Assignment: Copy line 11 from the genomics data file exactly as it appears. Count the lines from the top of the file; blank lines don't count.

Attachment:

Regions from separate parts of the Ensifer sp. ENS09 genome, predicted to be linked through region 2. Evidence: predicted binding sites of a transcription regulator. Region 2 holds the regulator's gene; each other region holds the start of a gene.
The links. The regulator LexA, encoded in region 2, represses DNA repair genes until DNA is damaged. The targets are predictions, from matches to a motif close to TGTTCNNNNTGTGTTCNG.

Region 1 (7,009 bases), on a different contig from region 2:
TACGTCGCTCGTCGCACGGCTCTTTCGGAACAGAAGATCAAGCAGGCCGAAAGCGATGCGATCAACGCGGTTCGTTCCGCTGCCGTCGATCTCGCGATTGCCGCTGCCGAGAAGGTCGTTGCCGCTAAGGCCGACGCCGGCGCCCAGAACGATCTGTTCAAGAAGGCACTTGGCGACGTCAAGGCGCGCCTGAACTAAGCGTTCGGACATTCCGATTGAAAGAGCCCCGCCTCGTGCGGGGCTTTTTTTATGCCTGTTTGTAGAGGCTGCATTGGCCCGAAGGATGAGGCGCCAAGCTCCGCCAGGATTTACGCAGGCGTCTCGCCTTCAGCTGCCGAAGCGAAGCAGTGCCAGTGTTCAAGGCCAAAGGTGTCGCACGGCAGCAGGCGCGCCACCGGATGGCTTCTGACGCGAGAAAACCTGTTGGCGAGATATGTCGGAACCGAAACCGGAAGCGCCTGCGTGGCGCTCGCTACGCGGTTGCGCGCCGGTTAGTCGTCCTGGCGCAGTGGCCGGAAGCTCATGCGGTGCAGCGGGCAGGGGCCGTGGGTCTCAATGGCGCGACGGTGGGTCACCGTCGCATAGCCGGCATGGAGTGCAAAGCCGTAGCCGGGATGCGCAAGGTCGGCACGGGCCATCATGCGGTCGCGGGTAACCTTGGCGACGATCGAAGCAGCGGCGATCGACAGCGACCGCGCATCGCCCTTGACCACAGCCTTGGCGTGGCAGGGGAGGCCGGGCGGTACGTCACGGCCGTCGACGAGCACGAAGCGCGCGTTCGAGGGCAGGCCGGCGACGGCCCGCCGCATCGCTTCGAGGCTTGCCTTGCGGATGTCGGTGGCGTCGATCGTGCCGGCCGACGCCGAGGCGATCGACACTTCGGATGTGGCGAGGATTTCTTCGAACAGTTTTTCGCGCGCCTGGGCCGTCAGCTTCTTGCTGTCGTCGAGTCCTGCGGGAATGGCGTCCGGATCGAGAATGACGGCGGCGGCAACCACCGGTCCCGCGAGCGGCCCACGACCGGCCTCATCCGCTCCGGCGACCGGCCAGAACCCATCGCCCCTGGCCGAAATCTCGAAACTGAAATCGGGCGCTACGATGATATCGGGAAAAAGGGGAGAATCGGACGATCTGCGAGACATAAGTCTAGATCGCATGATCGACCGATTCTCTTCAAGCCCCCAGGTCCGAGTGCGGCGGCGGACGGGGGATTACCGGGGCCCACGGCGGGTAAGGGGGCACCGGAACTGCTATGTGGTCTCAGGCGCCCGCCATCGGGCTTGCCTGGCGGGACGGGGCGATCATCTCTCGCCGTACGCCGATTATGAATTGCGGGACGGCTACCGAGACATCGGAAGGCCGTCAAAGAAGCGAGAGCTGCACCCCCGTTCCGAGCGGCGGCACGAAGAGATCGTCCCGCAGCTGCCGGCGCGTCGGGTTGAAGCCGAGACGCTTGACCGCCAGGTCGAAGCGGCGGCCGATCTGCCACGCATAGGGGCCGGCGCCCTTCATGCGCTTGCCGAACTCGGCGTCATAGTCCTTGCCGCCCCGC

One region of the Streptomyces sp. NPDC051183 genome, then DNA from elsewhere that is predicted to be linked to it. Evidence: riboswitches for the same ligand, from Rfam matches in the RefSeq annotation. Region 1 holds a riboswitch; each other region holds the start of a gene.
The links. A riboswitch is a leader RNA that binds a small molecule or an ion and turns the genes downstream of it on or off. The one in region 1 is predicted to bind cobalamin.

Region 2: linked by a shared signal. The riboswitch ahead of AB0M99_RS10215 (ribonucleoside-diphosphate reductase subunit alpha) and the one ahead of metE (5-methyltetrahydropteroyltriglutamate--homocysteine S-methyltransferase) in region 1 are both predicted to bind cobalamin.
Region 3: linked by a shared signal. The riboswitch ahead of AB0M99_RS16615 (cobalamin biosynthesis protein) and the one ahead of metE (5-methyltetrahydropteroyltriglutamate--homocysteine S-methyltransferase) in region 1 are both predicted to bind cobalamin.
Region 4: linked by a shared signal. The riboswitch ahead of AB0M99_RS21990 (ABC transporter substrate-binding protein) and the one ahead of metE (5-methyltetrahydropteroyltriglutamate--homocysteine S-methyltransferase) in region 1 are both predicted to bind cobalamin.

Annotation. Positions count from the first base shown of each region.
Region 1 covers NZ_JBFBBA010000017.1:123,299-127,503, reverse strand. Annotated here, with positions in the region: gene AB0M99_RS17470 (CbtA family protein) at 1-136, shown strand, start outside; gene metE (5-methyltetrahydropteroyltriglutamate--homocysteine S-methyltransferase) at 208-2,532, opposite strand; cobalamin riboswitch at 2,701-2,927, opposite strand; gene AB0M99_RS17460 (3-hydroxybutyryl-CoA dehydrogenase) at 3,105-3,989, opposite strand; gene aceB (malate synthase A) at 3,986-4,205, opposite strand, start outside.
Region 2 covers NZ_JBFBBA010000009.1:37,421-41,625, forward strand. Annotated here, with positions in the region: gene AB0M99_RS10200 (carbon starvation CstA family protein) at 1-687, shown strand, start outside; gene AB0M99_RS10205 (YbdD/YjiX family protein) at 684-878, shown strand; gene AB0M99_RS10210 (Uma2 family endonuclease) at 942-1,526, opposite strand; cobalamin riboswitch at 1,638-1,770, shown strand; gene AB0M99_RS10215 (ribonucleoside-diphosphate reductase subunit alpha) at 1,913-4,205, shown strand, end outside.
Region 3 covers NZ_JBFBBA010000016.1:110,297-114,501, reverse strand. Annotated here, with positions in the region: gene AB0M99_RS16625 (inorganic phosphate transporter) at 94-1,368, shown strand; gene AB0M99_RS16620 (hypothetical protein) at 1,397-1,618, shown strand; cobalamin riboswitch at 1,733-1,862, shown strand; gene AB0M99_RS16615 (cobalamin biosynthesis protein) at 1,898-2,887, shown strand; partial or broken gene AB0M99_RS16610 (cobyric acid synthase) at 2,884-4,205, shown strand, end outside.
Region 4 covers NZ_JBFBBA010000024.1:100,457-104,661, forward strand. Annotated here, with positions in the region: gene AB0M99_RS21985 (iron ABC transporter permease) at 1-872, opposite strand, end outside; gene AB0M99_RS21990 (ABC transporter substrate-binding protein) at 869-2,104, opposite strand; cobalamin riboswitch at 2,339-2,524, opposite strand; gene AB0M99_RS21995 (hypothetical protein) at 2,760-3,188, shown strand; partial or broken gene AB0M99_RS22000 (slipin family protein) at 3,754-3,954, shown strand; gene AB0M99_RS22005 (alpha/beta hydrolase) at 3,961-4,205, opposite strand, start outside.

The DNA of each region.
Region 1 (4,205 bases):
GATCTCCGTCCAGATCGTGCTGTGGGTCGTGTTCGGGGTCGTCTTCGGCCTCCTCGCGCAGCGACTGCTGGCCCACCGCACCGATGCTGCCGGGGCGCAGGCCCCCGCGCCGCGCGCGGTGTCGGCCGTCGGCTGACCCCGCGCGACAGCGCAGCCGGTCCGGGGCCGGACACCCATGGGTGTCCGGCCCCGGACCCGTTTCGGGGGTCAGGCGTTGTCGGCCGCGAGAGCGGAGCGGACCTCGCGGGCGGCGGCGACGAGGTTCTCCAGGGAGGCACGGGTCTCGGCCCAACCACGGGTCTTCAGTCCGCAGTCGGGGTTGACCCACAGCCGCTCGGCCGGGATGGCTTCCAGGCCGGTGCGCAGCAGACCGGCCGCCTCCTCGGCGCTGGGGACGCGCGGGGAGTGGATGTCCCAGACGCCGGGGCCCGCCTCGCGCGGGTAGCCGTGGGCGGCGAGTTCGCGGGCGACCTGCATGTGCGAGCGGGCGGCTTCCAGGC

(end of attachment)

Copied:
Region 1 covers NZ_JBFBBA010000017.1:123,299-127,503, reverse strand. Annotated here, with positions in the region: gene AB0M99_RS17470 (CbtA family protein) at 1-136, shown strand, start outside; gene metE (5-methyltetrahydropteroyltriglutamate--homocysteine S-methyltransferase) at 208-2,532, opposite strand; cobalamin riboswitch at 2,701-2,927, opposite strand; gene AB0M99_RS17460 (3-hydroxybutyryl-CoA dehydrogenase) at 3,105-3,989, opposite strand; gene aceB (malate synthase A) at 3,986-4,205, opposite strand, start outside.